Triggers are objects, people, and events that cause emotional reactions based on past experiences. In many cases, triggers can cause strong negative emotions such as anger, anxiety, depression, pain, and frustration. In the context of drug rehabilitation, triggers refer to things that cause a recovering individual to want to use substances.

Learning how to manage triggers is a crucial part of the addiction rehabilitation process. Not learning how to handle triggers appropriately can lead individuals to relapse or attempt to cope in a way that can harm their health and relationships.

Trigger management is a basic part of most residential and outpatient therapy at most rehab centers. However, there are several techniques and approaches anyone can try to manage their relapse triggers that don’t necessarily involve entering a rehab program.

Below are some things you can try to manage triggers without entering rehab. Note that addiction trigger management is only one part of substance use recovery. If you’re in the Greater Boston Area, check out the Boston Drug Treatment Centers directory for a comprehensive listing of inpatient and outpatient substance rehab programs.

1.) Individual therapy or counseling

Not all triggers are immediately identifiable, even to the people who are directly experiencing the emotional response. If possible, talking to a therapist should be the first step so that triggers are better identified and contextualized. Your therapist should also be able to give you specific advice on how to manage your triggers as well.

2.) Mindfulness or meditation

Mindfulness and meditation are similar practices that help practitioners become more aware of internal and external factors that might be at play with their lives. Both can be practiced virtually anywhere by one’s self or as part of a group. These practices have also been shown to be effective at reducing symptoms of depression and anxiety which are both common in people recovering from substance use.

3.) Moderate exercise

Exercise can level off hormone levels in the body, which can make a person feel better and be less susceptible to extremely strong emotional responses to triggers. Moderate cardio and aerobic exercise for at least 30 minutes at least three times a week have also been shown to be beneficial for reducing anxiety and depression symptoms that can exacerbate trigger responses.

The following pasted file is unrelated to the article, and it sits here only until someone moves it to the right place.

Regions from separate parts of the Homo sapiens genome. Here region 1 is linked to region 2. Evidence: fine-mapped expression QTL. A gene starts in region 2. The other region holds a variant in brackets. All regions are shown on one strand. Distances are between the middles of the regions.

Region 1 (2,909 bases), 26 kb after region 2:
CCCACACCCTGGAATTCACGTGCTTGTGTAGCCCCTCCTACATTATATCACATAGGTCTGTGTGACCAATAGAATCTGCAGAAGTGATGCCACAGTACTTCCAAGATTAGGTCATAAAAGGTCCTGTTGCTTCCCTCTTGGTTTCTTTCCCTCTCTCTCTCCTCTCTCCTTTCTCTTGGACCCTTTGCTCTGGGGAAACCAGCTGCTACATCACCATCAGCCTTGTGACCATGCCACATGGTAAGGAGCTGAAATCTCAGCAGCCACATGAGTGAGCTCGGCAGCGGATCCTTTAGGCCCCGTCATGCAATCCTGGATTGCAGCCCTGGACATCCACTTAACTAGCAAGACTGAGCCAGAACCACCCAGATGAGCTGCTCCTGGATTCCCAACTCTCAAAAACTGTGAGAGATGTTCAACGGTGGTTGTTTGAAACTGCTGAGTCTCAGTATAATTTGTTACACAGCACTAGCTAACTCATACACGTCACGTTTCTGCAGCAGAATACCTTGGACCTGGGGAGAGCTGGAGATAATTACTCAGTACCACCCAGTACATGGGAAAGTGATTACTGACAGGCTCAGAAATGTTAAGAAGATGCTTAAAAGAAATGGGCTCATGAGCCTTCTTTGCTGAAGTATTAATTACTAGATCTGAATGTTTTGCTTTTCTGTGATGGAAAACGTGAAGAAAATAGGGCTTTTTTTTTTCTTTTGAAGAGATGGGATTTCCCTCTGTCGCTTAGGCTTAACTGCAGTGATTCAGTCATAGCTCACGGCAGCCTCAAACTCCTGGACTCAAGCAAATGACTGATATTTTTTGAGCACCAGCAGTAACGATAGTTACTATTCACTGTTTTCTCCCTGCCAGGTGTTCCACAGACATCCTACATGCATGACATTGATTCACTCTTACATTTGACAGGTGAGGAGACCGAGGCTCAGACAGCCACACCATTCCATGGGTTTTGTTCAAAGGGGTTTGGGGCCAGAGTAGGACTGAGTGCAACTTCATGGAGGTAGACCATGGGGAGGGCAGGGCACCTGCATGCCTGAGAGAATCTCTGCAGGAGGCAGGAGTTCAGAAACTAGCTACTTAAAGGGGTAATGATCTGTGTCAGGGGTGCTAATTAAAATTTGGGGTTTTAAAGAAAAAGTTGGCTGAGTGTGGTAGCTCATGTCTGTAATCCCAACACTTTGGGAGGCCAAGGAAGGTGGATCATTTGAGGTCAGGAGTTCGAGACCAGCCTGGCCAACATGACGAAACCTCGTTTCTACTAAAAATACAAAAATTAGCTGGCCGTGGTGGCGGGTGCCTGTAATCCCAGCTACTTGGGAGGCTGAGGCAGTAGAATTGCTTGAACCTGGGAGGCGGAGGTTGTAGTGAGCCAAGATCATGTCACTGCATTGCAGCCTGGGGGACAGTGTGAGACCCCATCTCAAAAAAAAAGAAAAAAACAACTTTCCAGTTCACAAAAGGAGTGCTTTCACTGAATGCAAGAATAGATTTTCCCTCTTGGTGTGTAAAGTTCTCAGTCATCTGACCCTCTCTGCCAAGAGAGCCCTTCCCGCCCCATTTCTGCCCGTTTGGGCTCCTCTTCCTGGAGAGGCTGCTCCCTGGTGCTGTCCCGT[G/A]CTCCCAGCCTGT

4.) Getting enough sleep

Getting more sleep is an essential component of good decision-making. Not getting enough sleep or having sleep of insufficient quality can make it more difficult to actively manage addiction triggers. Ways you could improve sleep include taking natural supplements such as melatonin and chamomile extract, getting better pillows and mattresses, setting up your bedroom to block out noise, and a lifestyle change that allows you to sleep at a better time. Seeing a therapist can also be an option in cases that these other options don’t work for you.

5.) Joining substance recovery support groups

Hearing other people’s stories about their struggles with substance misuse can be enlightening and help you come up with coping ideas of your own. Joining these groups can also go a long way into reducing feelings of isolation you might have in your attempt to stay clean.

6.) Getting proper nutrition

Eating a balanced and healthy diet will, over time, help you to feel better as well as to think more clearly. Unhealthy diets can worsen a recovering individual’s mood and self-image and can make them more vulnerable to their addiction triggers. 

7.) Drinking enough water

Many common withdrawal symptoms can be at least partially alleviated by drinking enough water. Symptoms like dry mouth, sluggishness, lethargy, and dizziness are just some of the few that could be relieved by adequate hydration. Drinking more water also helps flush out any lingering toxins in your body. Some treatment experts also suggest that it can be a helpful habit to reach for some water whenever you’re feeling cravings. 

8.) Changing your lifestyle

Sometimes, the only realistic way that you could cope with triggers is to avoid them until you’re able to heal, preferably through therapy and counseling. It may be worth checking to see if you can find new work arrangements until you’re able to better cope with your cravings. This may be especially desirable if you’re trying to recover from a serious substance use disorder.


Whether it involves gambling, nicotine, alcohol, or hard drugs, managing triggers is an important part of recovering from any addiction. While a rehab program might be important for those with serious compulsions, these ideas may be helpful for anyone trying to change their behavior for the better. Good luck with your recovery!